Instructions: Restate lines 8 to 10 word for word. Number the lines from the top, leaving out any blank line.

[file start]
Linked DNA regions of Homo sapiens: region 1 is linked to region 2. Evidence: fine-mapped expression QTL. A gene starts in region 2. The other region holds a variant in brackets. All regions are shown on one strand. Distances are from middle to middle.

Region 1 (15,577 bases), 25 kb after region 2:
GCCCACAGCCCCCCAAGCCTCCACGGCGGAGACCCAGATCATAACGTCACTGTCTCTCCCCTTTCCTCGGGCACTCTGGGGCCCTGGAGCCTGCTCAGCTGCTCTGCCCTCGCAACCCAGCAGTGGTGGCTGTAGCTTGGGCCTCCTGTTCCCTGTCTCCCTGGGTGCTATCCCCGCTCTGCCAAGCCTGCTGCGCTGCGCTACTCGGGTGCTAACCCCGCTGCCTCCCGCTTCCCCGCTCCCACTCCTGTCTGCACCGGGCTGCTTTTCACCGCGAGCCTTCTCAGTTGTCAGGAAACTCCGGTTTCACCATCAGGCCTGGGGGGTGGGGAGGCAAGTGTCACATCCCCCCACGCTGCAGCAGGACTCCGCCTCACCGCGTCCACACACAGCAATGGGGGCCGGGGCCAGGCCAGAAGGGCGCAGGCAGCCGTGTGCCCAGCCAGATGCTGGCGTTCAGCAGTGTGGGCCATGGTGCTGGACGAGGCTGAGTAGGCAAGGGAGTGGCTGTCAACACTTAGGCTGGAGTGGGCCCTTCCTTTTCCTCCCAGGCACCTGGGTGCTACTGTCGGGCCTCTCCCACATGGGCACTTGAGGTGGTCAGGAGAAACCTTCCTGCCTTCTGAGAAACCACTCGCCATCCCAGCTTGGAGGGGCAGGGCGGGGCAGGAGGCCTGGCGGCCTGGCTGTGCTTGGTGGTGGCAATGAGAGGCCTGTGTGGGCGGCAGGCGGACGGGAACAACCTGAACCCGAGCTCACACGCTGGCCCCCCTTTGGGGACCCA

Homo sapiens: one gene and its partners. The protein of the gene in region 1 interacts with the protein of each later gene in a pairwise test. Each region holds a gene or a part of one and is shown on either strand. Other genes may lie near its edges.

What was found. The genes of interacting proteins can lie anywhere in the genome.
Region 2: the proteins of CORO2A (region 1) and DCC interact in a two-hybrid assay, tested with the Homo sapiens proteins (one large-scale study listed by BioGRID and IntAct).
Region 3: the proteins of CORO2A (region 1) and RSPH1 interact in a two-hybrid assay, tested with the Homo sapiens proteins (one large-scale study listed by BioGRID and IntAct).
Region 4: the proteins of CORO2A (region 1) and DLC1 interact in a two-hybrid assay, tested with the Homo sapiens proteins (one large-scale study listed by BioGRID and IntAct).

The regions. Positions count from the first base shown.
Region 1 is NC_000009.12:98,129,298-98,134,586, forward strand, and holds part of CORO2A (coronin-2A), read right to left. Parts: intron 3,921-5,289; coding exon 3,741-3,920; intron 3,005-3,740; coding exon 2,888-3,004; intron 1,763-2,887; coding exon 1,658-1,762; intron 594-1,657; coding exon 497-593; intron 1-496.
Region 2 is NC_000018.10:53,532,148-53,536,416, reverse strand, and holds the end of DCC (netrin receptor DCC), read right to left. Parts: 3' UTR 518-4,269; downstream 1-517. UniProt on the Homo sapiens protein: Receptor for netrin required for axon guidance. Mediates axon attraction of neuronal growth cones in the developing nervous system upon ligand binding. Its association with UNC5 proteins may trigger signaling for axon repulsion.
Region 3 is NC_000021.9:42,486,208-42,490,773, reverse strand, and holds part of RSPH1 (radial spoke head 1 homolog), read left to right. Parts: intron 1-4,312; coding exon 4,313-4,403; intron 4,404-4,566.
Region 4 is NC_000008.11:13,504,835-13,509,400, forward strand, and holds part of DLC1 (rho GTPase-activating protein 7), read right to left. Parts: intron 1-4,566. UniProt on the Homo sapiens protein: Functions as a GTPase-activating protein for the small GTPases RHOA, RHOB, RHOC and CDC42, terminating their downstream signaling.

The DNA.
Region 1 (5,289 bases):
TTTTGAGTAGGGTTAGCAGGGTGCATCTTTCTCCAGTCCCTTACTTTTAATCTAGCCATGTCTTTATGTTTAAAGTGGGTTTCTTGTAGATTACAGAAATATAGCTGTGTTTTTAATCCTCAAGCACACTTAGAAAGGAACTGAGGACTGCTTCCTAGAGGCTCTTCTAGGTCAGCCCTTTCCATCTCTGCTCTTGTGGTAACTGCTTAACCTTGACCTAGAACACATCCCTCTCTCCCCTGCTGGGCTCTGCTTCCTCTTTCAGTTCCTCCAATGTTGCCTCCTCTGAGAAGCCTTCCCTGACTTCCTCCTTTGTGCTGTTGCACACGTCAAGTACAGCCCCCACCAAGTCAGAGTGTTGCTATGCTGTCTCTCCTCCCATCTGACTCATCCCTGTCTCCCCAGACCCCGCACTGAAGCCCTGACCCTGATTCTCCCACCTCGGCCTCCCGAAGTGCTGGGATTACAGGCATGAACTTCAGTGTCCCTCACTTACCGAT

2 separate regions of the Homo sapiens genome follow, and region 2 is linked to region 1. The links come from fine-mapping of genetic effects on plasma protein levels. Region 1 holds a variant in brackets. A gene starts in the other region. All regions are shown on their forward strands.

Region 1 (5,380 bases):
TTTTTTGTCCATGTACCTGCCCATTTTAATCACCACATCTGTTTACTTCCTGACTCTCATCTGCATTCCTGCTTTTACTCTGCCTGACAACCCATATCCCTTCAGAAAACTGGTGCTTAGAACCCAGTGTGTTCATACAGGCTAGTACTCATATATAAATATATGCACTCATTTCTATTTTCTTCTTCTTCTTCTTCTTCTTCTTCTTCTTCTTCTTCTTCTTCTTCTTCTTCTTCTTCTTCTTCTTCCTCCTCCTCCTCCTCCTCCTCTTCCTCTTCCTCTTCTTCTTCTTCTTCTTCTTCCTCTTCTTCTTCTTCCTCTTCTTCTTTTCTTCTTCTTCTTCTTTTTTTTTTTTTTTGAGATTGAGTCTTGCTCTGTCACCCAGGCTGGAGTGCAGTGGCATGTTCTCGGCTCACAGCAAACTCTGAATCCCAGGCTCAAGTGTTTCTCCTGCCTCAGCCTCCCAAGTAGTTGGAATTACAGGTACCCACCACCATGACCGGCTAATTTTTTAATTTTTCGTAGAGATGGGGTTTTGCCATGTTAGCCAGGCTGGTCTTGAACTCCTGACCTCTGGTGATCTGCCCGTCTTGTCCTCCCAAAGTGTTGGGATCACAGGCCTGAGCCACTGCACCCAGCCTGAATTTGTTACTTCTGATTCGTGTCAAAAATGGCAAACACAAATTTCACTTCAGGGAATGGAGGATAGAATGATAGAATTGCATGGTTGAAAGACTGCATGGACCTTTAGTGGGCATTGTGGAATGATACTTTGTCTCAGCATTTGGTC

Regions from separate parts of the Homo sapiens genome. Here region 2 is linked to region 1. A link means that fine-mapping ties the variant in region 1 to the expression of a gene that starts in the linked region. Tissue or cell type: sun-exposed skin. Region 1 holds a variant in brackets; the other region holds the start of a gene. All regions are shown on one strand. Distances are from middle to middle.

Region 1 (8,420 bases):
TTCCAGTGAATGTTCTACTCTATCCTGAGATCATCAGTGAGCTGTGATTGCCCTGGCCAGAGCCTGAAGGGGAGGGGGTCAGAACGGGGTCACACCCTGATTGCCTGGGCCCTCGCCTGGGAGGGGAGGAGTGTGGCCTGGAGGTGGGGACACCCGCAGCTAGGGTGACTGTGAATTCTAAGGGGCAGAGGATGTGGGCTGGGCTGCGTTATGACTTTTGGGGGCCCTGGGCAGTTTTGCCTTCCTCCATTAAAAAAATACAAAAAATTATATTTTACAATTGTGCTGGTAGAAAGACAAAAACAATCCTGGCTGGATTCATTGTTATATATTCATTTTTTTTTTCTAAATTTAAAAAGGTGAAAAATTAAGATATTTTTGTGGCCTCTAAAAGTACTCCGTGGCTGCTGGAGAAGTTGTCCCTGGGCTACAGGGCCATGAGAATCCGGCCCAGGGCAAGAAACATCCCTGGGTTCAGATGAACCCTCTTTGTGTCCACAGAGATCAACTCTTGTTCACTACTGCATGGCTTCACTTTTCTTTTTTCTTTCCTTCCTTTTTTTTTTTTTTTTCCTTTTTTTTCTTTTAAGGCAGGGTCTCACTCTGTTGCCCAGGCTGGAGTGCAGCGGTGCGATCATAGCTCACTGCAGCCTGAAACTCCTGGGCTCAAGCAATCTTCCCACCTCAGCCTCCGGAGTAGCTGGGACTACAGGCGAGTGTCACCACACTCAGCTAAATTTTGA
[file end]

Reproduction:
Region 4: the proteins of CORO2A (region 1) and DLC1 interact in a two-hybrid assay, tested with the Homo sapiens proteins (one large-scale study listed by BioGRID and IntAct).

The regions. Positions count from the first base shown.
Region 1 is NC_000009.12:98,129,298-98,134,586, forward strand, and holds part of CORO2A (coronin-2A), read right to left. Parts: intron 3,921-5,289; coding exon 3,741-3,920; intron 3,005-3,740; coding exon 2,888-3,004; intron 1,763-2,887; coding exon 1,658-1,762; intron 594-1,657; coding exon 497-593; intron 1-496.